[Advaita-l] Inter Religious Dialogue - Part 1

Omkar Deshpande omkar_deshpande at yahoo.com
Sat Nov 12 23:34:31 CST 2011

Dear Sri Raghav,

 I think your mail raised some other valid issues, that I would like to briefly reply to, based on my limited experience. I have not read the book you pointed to, but I read the preface by Prof. Arvind Sharma and the cartoons. 

<<<The other side, viz, prejudiced anti-Hindu scholarship seems to be
quite widespread and has been well-documented in the interesting work
"Invading the sacred - An analysis of Hinduism studies in America" by
Krishnan Ramaswamy, Antonio de Nichols and Aditi Banerjee. The
Freudian psycho-analytic evisceration of Hinduism is contrasted with
the kid-glove treatment to Islam and Christianity.>>>

I may be a little simplistic here, given my lack of familiarity with such specific controversies, but the following is how I look at this issue. 

If you look at the history of religious studies, ignoring any specifics about Hinduism or any other religion, the origin of the field lies in a break away from "insider to insider discourse" that happens within the walls of a single tradition. The writings of Fontenelle, David Hume, Auguste Comte, Marx, Freud, Emile Durkheim, and others represented a trend of hostility towards religion in general, because with the rise of modern science, many people (who were not religious) began to look to reduce religion to some naturalistic phenomenon. Some reduced religion into a sociological phenomenon, some reduced it to just an aspect of culture, some reduced it to a kind of economic system, some reduced it to just a kind of psychological feeling in the brain/mind, and so on. So there were a variety of reductionistic approaches to the study of religion that the field of religious studies was born with. In the last century or so, there has been another trend,
 against reductionism, which says that rather than reduce religion into some naturalistic phenomenon, it should be recognized that there is a sacred reality that is not amenable to being reduced into anything else, and so religious studies should develop its own methods which recognizes the reality of something sacred. This is called the phenomenological approach to religion. The reductionistic approaches, on the other hand, use methods from sociology, psychology (psychoanalysis, neuroscience, etc), economics, anthropology and so on. 

As you can guess, those who use the phenomenological approach to religion will tend to be sympathetic to it, while those who use any of the reductionistic approaches will be viewed by insiders as being hostile to religion. 

One thing to note here is that a department of religious studies at a university may have a mixture of faculty following any of these approaches. You could have a faculty who studies a religion using some kind of phenomenological approach, and you could have another faculty who uses the psychoanalytical approach. There are many other approaches as I have mentioned above, and strictly speaking, there is no strict boundary on who can utilize what approach. e.g, Someone could use a combination of different approaches to study different 'aspects' of a religion. After all, religion does have a social dimension, an economic dimension, a psychological dimension, and so on, and even if someone studies the sociology of religion, he/she may do so keeping in mind that it's only one aspect of the religion, and one can't reduce the religion to just that one aspect.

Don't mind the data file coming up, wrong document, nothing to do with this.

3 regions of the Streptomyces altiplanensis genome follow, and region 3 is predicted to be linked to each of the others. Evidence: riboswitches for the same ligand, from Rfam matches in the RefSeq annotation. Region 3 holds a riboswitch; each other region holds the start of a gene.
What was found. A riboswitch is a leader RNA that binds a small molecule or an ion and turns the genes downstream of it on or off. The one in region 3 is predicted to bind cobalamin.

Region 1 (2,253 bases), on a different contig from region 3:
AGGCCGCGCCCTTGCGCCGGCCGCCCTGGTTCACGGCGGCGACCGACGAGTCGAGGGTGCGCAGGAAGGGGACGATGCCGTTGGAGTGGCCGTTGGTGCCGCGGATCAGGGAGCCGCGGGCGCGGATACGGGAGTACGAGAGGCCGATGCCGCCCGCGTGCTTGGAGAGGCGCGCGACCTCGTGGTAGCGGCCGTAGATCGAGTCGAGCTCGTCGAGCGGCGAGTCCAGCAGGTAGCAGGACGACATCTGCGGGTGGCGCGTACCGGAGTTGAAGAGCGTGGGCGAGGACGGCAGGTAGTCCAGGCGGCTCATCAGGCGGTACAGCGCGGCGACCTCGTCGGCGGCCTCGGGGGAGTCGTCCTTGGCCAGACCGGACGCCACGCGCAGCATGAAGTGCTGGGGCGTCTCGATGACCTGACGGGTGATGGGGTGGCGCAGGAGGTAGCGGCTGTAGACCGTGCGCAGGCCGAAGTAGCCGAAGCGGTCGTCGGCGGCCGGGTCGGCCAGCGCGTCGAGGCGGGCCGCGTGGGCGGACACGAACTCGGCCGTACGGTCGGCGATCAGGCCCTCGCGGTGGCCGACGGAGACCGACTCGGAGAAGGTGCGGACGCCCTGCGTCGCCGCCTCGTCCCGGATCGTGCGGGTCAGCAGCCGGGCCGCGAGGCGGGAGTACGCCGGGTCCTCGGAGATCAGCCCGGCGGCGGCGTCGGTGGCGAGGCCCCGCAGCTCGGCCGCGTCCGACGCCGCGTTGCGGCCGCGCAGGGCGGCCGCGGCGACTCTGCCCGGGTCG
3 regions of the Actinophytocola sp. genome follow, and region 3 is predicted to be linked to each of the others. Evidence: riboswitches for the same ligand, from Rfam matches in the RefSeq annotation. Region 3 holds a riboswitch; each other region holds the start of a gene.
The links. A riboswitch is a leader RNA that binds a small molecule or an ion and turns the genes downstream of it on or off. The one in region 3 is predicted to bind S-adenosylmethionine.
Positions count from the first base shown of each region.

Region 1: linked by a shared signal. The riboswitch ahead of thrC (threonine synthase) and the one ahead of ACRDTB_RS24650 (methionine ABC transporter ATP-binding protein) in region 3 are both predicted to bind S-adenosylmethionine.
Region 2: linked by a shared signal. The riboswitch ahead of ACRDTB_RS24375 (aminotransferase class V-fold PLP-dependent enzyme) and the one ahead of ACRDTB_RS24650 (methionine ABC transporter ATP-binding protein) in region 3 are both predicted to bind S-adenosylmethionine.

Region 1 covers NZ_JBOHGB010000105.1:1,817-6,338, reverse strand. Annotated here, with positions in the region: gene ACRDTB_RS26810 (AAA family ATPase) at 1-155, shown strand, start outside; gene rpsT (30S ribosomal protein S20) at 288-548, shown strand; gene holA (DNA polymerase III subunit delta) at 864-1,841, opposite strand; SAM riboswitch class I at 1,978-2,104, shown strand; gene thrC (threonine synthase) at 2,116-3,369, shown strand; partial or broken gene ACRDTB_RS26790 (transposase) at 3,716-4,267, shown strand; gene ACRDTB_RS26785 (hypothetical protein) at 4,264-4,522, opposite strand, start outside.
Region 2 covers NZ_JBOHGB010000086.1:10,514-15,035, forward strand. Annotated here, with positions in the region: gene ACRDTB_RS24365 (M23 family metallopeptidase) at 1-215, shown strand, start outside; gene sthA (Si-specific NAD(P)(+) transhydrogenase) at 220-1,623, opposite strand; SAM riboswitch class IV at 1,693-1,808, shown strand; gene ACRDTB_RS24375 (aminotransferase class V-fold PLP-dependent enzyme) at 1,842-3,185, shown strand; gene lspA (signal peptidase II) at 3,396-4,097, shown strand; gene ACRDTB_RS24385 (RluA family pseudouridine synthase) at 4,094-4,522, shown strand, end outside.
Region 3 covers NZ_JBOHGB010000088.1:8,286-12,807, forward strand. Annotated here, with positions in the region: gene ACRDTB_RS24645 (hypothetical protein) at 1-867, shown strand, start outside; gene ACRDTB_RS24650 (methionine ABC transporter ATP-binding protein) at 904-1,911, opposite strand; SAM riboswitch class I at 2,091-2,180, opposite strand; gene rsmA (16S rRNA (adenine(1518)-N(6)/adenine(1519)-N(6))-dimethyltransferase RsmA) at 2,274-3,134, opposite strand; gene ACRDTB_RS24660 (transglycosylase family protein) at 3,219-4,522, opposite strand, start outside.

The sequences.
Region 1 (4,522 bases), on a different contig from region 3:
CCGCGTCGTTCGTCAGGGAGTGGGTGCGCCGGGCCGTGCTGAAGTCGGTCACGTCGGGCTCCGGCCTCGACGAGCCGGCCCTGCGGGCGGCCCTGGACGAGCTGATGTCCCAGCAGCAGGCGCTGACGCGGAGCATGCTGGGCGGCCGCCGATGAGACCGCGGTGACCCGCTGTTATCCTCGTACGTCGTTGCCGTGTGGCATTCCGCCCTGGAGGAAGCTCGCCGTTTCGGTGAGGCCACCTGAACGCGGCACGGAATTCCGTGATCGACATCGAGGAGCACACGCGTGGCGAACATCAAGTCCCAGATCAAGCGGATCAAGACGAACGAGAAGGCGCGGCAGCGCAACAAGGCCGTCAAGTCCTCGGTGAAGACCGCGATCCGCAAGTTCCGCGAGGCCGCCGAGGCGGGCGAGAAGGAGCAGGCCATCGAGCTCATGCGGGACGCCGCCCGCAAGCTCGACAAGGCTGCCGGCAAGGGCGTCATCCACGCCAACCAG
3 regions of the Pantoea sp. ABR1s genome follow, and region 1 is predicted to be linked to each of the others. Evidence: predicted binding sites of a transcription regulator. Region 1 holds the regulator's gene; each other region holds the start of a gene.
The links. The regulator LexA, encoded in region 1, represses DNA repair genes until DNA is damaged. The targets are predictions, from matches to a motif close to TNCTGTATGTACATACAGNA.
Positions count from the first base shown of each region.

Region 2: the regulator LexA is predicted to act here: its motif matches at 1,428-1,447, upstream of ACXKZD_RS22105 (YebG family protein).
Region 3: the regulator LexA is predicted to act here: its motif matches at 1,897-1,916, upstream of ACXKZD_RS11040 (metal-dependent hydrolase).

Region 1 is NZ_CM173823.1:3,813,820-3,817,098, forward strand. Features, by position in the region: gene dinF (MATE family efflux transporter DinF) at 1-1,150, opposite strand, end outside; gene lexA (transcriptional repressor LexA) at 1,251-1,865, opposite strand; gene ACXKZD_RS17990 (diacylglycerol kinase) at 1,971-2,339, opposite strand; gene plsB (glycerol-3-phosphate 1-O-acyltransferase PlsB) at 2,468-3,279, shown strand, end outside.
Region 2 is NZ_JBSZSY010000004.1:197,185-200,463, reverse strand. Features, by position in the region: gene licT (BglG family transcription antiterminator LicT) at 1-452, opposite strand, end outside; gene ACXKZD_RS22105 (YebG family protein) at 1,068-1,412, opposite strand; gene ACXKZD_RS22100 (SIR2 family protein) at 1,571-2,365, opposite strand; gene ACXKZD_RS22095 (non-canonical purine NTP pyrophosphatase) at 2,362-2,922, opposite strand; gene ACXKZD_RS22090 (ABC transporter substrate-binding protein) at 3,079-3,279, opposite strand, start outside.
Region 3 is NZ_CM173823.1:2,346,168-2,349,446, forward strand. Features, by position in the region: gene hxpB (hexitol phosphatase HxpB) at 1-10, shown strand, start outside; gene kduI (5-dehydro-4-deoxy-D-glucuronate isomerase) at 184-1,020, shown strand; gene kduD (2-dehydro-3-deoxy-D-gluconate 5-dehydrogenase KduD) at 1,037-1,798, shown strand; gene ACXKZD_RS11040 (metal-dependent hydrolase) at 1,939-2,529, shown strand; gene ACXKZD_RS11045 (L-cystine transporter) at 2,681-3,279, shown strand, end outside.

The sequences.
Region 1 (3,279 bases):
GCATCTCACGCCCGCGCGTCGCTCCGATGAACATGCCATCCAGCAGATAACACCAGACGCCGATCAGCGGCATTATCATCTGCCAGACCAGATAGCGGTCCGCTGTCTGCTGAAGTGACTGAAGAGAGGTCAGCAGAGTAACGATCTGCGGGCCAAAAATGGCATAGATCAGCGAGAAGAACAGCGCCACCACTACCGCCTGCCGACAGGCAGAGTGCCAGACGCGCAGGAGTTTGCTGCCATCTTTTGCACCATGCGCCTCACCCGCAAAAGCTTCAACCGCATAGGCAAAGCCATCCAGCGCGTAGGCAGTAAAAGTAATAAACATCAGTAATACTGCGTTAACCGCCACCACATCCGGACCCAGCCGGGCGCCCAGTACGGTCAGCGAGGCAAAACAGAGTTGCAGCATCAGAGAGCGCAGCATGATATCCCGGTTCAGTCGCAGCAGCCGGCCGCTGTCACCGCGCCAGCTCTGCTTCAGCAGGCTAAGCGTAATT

Keeping the above in mind, let's now turn to the case of Hinduism in particular. Prof. Wendy Doniger, who uses the psychoanalytic approach appears to be very much a part of the controversy over the depiction of Hinduism in academia. I remember reading somewhere that she was brought up as an atheist, and having been one all through her life, it will naturally affect the way she views religion in general. It is doubtful that if she had been studying Buddhism or Christianity, that she would have been perceived as any less hostile by traditionalists in those religions. 

Let's now imagine a student who takes courses on all the 5 major world religions (Hinduism, Buddhism, Judaism, Christianity and Islam) from 5 different faculty members at a university. It is possible that in the course on Islam, that particular faculty who's teaching may be following the phenomenological approach in the study of that religion, while the faculty teaching the course on Hinduism may be someone following the psychoanalytical approach. It is understandable that the student will come away with very different perceptions about Islam and Hinduism, given the difference in the approach of the two faculty.